Aviation news analysis
50 SKY SHADES - World aviation news

The Crazy Tests New Planes Go Through Before Flying

Download: Printable PDF Date: 29 Mar 2016 23:54 category:
Publisher:
The Crazy Tests New Planes Go Through Before Flying - Manufacturer publisher
Tatjana Obrazcova
Country: United States Aircraft: Airplanes

We guarantee you’ve never taken an exam this tough. Or long. Or involving quite so many dead chickens. (Seriously.)

Before passengers set foot on a new jet, each plane must ace tens of thousands of safety tests, enduring everything from simulated lightning bolts and hailstorms to bird strikes and mid-air stalling. “Let’s just say that if there’s a new coffee maker on a plane, we’ve tested it,” says Frank Rasor, Director of Boeing’s Northwest Flight Test Operations.

Jet engines are put through the ringer first bymanufacturers such as GE, where, in addition to computerized tests, they swallow golf-ball-sized chunks of ice, 800 gallons of gushing water a minute, and yep, dead chickens, to check the resiliency of running engine blades. (The threat of bumping into a flock of geese is still a major headache for manufacturers, because it can be not only dangerous—paging Captain Sully!—but also expensive to repair.)

At jetliner giants like Boeing, pieces of the plane are brought to a lightning lab where they’re zapped with high voltage currents to check the effects of lightning strikes. Wings, meanwhile, are put under tension in “static tests” to determine their breaking point. (Historically this was done until they snapped, but digital systems can test a 787’s wing now without breaking it in half.) Fatigue tests, which measure how a plane will respond to stress over time, are run by hooking a plane up with electronic sensors and then pulling and twisting the body with various loads of pressure. The plane can be ‘aged’ a decade in just a few weeks, and the engineers step in to address any problems that pop up.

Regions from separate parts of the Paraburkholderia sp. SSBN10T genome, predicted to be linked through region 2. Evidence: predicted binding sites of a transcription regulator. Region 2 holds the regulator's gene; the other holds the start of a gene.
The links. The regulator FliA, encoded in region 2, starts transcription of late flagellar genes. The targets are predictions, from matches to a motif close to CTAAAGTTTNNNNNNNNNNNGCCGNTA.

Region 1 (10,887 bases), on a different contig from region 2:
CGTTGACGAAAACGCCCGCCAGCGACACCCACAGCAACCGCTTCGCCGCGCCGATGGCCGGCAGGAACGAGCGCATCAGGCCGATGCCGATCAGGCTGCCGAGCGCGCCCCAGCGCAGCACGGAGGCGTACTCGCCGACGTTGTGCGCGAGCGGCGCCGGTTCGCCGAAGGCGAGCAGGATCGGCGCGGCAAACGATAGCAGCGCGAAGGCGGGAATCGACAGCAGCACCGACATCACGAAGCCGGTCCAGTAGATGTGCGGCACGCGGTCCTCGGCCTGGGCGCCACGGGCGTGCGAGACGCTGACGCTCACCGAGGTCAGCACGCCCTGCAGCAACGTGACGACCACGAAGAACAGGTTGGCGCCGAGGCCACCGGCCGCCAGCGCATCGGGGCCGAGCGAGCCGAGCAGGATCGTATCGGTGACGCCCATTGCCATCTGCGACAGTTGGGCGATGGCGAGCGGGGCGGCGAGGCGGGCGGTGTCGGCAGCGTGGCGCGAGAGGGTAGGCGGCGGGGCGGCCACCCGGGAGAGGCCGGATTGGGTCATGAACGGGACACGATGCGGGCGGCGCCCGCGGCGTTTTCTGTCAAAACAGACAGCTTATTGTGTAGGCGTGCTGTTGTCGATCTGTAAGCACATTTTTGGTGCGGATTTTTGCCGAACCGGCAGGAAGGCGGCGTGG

And that’s just a fraction of what’s done on the ground. “Our simulation tests have gotten so much better over time, but we still fly the planes to verify that modeling is accurate,” says Rasor. Testing teams fly to destinations like Russia, Alaska, and Iceland in search of extreme crosswinds, altitudes, and ice accumulation, sometimes trucking new planes through temps as low as -50 degrees Fahrenheit. All in all, it’s a multi-year process and unparalleled system of vetting—one even the car you drive daily doesn't get. So the next time you see a wing wobble or hear a loud noise in flight and wonder if that's supposed to happen, the answer is almost unequivocally yes.  

 

 



Loading comments for The Crazy Tests New Planes Go Through Before Flying...


Recommended

Boeing, FedEx Express Announce Order for 24 Medium and Large Freighters

World's largest air cargo carrier modernizes its fleet with more 767 Freighters and 777 Freighters New order reflects confidence in growing air cargo market and Boeing's freighter famil...

Asesa Selects Able as Exclusive Repair and Overhaul Provider

Mexico-based Aeroservicios Especializados S.A. de C.V. and Able Aerospace Services, a Textron Inc.company, have signed an agreement making Able the exclusive provider of component repairs, overha...

AAG and London Biggin Hill bring US and UK closer together with New York Heli Shuttle

London Biggin Hill and Associated Aircraft Group (AAG), the premier executive helicopter company, are announcing the launch of the New York Heli Shuttle, establishing even closer links between the US...

ADVENTURE AVIATION CHOOSES ALSIM AL250 SIMULATOR

ALSIM is pleased to announce the sale of an AL250 simulator to Adventure Aviation in Alberta, Canada. The AL250 will include a real Garmin GTN 650. It will complement the schools fleet of Cessna 172&r...

Piaggio Aerospace to exhibit at Farnborough 2018

Piaggio Aerospace will participate in the 2018 edition of Farnborough International Airshow (FIA2018) staged in Hampshire, UK, at the Farnborough Airport between 16th and 22nd July, 2018.   Th...